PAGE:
When asked what it means to be audacious, Sally Wainwright, co-founder of the Audacious Women Festival (AWF), told The Student: “It’s about breaking boundaries, turning convention on its head, being bold and courageous.”
The Audacious Women Festival was held in Edinburgh. It focused on enabling and encouraging women from all backgrounds to express themselves and commit acts of audacity, however big or small.
In the current political climate, women across the globe are expressing their voices in the fight for women’s rights.
The global Women’s Marches were a spotlight for media attention and provided an open platform for people to promote gender equality.
The second annual Audacious Women Festival, held February 18-26 in venues across Edinburgh, was no exception.
AWF was hosted in partnership with the Edinburgh Bookshop and Women’s Fund for Scotland, which provided venues and support that allowed the number of events to double from AWF 2016.
This celebration of female empowerment included approximately 40 workshops, exhibitions, and performances which covered topics ranging from stone-masonry to powerful women of history.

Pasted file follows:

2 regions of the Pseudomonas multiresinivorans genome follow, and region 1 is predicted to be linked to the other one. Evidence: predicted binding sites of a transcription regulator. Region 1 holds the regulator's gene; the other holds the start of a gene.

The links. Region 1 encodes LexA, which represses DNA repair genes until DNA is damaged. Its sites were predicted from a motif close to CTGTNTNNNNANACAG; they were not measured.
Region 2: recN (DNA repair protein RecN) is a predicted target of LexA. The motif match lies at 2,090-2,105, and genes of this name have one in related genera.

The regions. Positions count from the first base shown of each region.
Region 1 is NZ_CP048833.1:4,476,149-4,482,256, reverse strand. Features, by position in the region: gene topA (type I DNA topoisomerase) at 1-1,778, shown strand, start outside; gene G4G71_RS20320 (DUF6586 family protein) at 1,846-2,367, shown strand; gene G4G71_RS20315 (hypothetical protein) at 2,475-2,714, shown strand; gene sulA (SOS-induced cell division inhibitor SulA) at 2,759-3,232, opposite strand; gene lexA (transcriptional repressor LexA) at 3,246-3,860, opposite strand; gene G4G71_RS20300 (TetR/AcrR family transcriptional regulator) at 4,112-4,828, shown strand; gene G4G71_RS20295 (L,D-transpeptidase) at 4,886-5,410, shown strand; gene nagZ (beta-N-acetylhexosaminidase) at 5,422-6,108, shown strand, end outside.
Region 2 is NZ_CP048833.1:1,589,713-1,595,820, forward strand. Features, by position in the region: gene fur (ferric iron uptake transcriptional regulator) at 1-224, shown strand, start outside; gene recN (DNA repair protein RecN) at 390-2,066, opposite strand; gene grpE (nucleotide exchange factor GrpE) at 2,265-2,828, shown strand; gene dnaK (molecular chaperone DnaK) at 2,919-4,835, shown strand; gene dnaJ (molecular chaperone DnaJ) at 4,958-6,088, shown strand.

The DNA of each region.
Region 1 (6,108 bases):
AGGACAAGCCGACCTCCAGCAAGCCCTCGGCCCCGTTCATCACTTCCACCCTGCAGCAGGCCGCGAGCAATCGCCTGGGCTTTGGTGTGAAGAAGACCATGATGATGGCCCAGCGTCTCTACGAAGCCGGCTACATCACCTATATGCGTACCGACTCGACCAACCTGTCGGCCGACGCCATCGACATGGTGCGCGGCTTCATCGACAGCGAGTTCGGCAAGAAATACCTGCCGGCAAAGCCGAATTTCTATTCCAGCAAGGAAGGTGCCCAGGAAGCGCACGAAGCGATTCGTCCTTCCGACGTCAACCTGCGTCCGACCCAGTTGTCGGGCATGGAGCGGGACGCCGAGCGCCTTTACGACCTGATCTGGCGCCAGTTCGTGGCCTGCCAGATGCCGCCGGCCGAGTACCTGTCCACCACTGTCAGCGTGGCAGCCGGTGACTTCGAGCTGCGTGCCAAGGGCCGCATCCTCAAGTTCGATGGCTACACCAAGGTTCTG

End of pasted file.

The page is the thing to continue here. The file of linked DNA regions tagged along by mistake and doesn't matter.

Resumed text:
Rachel Morrison, who has been involved with AWF for the past two years, shared her experience of working at the festival with The Student.
Morrison stated: “Working with driven, ambitious and audacious women is incredible, to even be part of the conversations around issues we are all addressing is just brilliant, I feel so grateful us women are given this platform to use.”
Morrison’s original one-woman play, Unearthing, was debuted at AWF and aimed to remind us that powerful women are not purely an invention of the 21st century. Rather, we should give a voice to and find inspiration in all of the women who came before us.
The Audacious Women Festival concluded with a festival party on Saturday night, and included live music from well known musician Mairi Campbell and appearances by leaders and hosts of AWF events.
Although the 2017 festival has ended, Wainwright is already thinking ahead for 2018 and offers this advice for those still struggling to be audacious.
“Speaking about what you want is a good first step. At some point, someone will offer support, or point you in the direction of where to go for it,” Wainwright said.
Image: Audacious Women’s Festival Press Office